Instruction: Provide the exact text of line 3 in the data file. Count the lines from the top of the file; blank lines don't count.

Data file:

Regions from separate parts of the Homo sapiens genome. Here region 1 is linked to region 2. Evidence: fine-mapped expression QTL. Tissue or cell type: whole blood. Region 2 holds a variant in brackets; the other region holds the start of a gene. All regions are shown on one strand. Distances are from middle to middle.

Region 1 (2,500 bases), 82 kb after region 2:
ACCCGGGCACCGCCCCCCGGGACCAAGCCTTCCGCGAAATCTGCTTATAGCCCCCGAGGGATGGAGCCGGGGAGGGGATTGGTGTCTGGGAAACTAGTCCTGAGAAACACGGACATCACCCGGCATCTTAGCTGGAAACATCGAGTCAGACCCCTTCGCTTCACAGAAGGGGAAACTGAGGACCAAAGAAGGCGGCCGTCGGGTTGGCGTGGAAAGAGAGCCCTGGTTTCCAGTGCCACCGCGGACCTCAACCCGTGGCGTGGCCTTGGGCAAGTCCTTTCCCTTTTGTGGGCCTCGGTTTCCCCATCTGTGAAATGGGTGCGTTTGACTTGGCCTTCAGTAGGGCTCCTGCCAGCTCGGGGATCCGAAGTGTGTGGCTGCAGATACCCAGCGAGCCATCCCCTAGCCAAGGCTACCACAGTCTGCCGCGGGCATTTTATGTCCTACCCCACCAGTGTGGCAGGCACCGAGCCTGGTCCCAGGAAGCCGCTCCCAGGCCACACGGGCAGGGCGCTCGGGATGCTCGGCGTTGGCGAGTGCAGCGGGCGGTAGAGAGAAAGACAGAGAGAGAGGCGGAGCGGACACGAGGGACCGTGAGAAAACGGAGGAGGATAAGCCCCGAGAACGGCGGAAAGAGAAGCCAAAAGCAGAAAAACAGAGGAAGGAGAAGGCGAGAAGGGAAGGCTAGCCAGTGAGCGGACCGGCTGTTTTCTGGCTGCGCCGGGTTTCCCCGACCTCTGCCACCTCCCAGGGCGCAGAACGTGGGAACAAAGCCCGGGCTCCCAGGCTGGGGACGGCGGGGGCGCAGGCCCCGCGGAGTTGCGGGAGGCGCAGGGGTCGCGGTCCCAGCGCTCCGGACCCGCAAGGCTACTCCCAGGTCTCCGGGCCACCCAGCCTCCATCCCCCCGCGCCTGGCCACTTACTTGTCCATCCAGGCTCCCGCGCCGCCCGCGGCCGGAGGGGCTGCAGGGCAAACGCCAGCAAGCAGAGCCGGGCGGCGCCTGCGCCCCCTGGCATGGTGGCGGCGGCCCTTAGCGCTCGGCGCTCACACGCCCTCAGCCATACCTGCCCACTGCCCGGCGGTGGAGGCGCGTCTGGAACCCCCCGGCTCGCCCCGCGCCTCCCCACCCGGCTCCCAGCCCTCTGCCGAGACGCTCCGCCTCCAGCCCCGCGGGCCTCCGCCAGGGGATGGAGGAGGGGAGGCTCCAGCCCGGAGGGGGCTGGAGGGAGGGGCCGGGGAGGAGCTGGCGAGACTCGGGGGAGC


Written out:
ACCCGGGCACCGCCCCCCGGGACCAAGCCTTCCGCGAAATCTGCTTATAGCCCCCGAGGGATGGAGCCGGGGAGGGGATTGGTGTCTGGGAAACTAGTCCTGAGAAACACGGACATCACCCGGCATCTTAGCTGGAAACATCGAGTCAGACCCCTTCGCTTCACAGAAGGGGAAACTGAGGACCAAAGAAGGCGGCCGTCGGGTTGGCGTGGAAAGAGAGCCCTGGTTTCCAGTGCCACCGCGGACCTCAACCCGTGGCGTGGCCTTGGGCAAGTCCTTTCCCTTTTGTGGGCCTCGGTTTCCCCATCTGTGAAATGGGTGCGTTTGACTTGGCCTTCAGTAGGGCTCCTGCCAGCTCGGGGATCCGAAGTGTGTGGCTGCAGATACCCAGCGAGCCATCCCCTAGCCAAGGCTACCACAGTCTGCCGCGGGCATTTTATGTCCTACCCCACCAGTGTGGCAGGCACCGAGCCTGGTCCCAGGAAGCCGCTCCCAGGCCACACGGGCAGGGCGCTCGGGATGCTCGGCGTTGGCGAGTGCAGCGGGCGGTAGAGAGAAAGACAGAGAGAGAGGCGGAGCGGACACGAGGGACCGTGAGAAAACGGAGGAGGATAAGCCCCGAGAACGGCGGAAAGAGAAGCCAAAAGCAGAAAAACAGAGGAAGGAGAAGGCGAGAAGGGAAGGCTAGCCAGTGAGCGGACCGGCTGTTTTCTGGCTGCGCCGGGTTTCCCCGACCTCTGCCACCTCCCAGGGCGCAGAACGTGGGAACAAAGCCCGGGCTCCCAGGCTGGGGACGGCGGGGGCGCAGGCCCCGCGGAGTTGCGGGAGGCGCAGGGGTCGCGGTCCCAGCGCTCCGGACCCGCAAGGCTACTCCCAGGTCTCCGGGCCACCCAGCCTCCATCCCCCCGCGCCTGGCCACTTACTTGTCCATCCAGGCTCCCGCGCCGCCCGCGGCCGGAGGGGCTGCAGGGCAAACGCCAGCAAGCAGAGCCGGGCGGCGCCTGCGCCCCCTGGCATGGTGGCGGCGGCCCTTAGCGCTCGGCGCTCACACGCCCTCAGCCATACCTGCCCACTGCCCGGCGGTGGAGGCGCGTCTGGAACCCCCCGGCTCGCCCCGCGCCTCCCCACCCGGCTCCCAGCCCTCTGCCGAGACGCTCCGCCTCCAGCCCCGCGGGCCTCCGCCAGGGGATGGAGGAGGGGAGGCTCCAGCCCGGAGGGGGCTGGAGGGAGGGGCCGGGGAGGAGCTGGCGAGACTCGGGGGAGC